Poland's 88th Independence Day

Wladyslaw (Walter) Zachariasiewicz as a Guest Speaker

WASHINGTON, D.C. Ambassador Janus Reiter officiated at Poland's Independence Day celebration here at the Embassy of the Republic of Poland on November 14, 2006 (the official date is November 11th). The large gathering consisted mainly of Poles, Polonia and a delegation of visiting military officers led by Brigadier General Marek Witczak. The ceremonies were conducted exclusively in Polish due to the uniqueness of the evening's coupling of the anniversary of Poland's independence with the special guest speaker and the introduction of his related, fascinating book, written and printed in Polish.

Ambassador Reiter's address focused on the independence that Poland enjoys today and how it was obtained over the long years of struggle: Some of the patriots fought with weapons and others waged a war of thoughts, ideas and words, each equal to his own ability and purpose. Both forms of the struggle were critically needed and mutually supportive of one another. He said that tonight's program was dedicated to the long, successful fight of the American Polonia and their brother Poles-in-exile, who sheltered here, for the independence of Poland today.

Wladyslaw (Walter) Zachariasiewicz took the podium and he spoke of his book that was being debuted this very evening: "Etos Niepodleglosciowy Polonii Amerykanskiej" ('The Independent Ethos of American Polonia'). It is a very insightful tome about the numerous and myriad Polish and Polish-American organizations that rallied in support of a partitioned-Poland, a fighting Poland, a defeated Poland, an enslaved Poland...and finally... a free Poland. They nurtured and grew the "Polish raison d'etre" here, especially when it was forbidden and persecuted in the oppressed homeland of Poland. And now, even as some of the first to organize are beginning to wane, the many Polish-American cultural and fraternal organizations proudly continue to carry the torch for Poland.

Celebration at Embassy of Poland. Wladyslaw (Walter) Zachariasiewicz, pictured above, was the esteemed guest of honor at the recent Independence Day ceremonies in Washington, D.C. In special recognition, he was invited to introduce his recently authored book "Etos Niepodleglosciowy Polonii Amerykanskiej" ('The Independent Ethos of American Polonia'). (click inside the image to magnify it)

The book's honor roll of the organizations profiled is quite long, but to mention just a few: American Relief for Poland, Polish Army Veterans Association (SWAP), Polish Combatants Association (SPK), Polish American Congress, Polish Library in Washington, Kosciuszko Foundation, The Polish Museum in America, Polish Association of Former Political Prisoners of German and Soviet Concentration Camps, Copernicus Foundation in Philadelphia, Legion of Young Polish Women, Polish American Priests Association, National Committee of Americans of Polish Decent, American Council of Polish Cultural Clubs, Polish Falcons of America, Lira Ensemble in Chicago, et cetera, et cetera.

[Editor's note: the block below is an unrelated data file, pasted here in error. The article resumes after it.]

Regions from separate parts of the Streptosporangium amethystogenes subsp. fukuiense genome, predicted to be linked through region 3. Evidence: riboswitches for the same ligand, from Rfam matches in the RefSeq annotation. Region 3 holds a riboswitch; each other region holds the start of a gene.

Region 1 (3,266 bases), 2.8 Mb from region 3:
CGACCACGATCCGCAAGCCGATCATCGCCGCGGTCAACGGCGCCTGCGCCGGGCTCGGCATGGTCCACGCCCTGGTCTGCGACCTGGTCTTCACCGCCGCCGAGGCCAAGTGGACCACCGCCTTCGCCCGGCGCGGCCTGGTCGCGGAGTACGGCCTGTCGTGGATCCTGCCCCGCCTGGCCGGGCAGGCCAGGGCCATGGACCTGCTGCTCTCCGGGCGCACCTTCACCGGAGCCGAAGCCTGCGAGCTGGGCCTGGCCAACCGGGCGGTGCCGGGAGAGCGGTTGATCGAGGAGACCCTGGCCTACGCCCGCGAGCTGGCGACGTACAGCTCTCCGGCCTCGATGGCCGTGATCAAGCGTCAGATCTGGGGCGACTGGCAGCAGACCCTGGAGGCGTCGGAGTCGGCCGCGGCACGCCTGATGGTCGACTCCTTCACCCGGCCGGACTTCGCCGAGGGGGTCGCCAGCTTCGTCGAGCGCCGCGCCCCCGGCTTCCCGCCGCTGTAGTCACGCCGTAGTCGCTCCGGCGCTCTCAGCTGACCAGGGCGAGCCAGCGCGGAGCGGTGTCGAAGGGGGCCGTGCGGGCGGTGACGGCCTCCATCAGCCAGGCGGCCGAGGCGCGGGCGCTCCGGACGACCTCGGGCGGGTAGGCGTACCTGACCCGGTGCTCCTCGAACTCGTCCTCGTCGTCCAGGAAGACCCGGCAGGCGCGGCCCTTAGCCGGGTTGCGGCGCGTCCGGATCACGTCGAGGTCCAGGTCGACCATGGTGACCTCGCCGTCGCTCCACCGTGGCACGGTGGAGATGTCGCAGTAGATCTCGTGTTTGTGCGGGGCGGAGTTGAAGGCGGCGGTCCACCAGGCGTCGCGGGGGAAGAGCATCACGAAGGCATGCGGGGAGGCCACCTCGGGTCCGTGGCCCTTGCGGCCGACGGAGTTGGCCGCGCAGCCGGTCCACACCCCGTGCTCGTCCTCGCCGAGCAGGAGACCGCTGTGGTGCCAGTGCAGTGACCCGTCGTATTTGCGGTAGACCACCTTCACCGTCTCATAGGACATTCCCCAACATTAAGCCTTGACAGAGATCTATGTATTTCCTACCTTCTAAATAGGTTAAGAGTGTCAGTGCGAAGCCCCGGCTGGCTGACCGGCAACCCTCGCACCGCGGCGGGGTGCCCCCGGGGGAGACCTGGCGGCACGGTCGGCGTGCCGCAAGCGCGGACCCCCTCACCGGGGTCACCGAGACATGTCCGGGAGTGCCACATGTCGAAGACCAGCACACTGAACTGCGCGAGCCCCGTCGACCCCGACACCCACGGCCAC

The author, Walter Zachariasiewicz, at 95, had the privilege of fighting for Poland on both fronts: With bullets and words. His personal contributions began with the September, 1939 invasion of Poland by Nazi Germany and the Soviet Union and have never ceased. Unable to return to communist dominated Poland after World War II ended in 1945, he emigrated to America and continued his labors and leadership for Poland's cause while establishing a new life in a free country. His accomplishments and successes were many. Along the way he received numerous awards, honors and decorations that include The Commander's Cross of the Order of St. Gregory the Great with Star, bestowed by Pope John Paul II, and the Commander's Cross with Star of the Order "Polonia Resttiuta" from the Third Polish Republic.

Walter said that many people encouraged him to write this book because the many heroes among us who participated in the fight for Polish independence are now fading away, and they should not be forgotten. Many were just ordinary people who worked for their families during the day and then rushed to an evening meeting of a Polish organization so as to continue the fight for Poland's freedom after their bitter exile.

Not to worry, since as a key participant and expert witness, Walter - with his excellent book, well illustrated with historical photographs - has insured that history will not forget those who contributed greatly to finally make a free and independent Poland the reality of their dreams.

Washington DC Bureau, December 6, 2006
text and photographs by Richard P. Poremski, contact the author by e-mail
This article was published originally in Polish American Journal, Washington, D.C. Bureau

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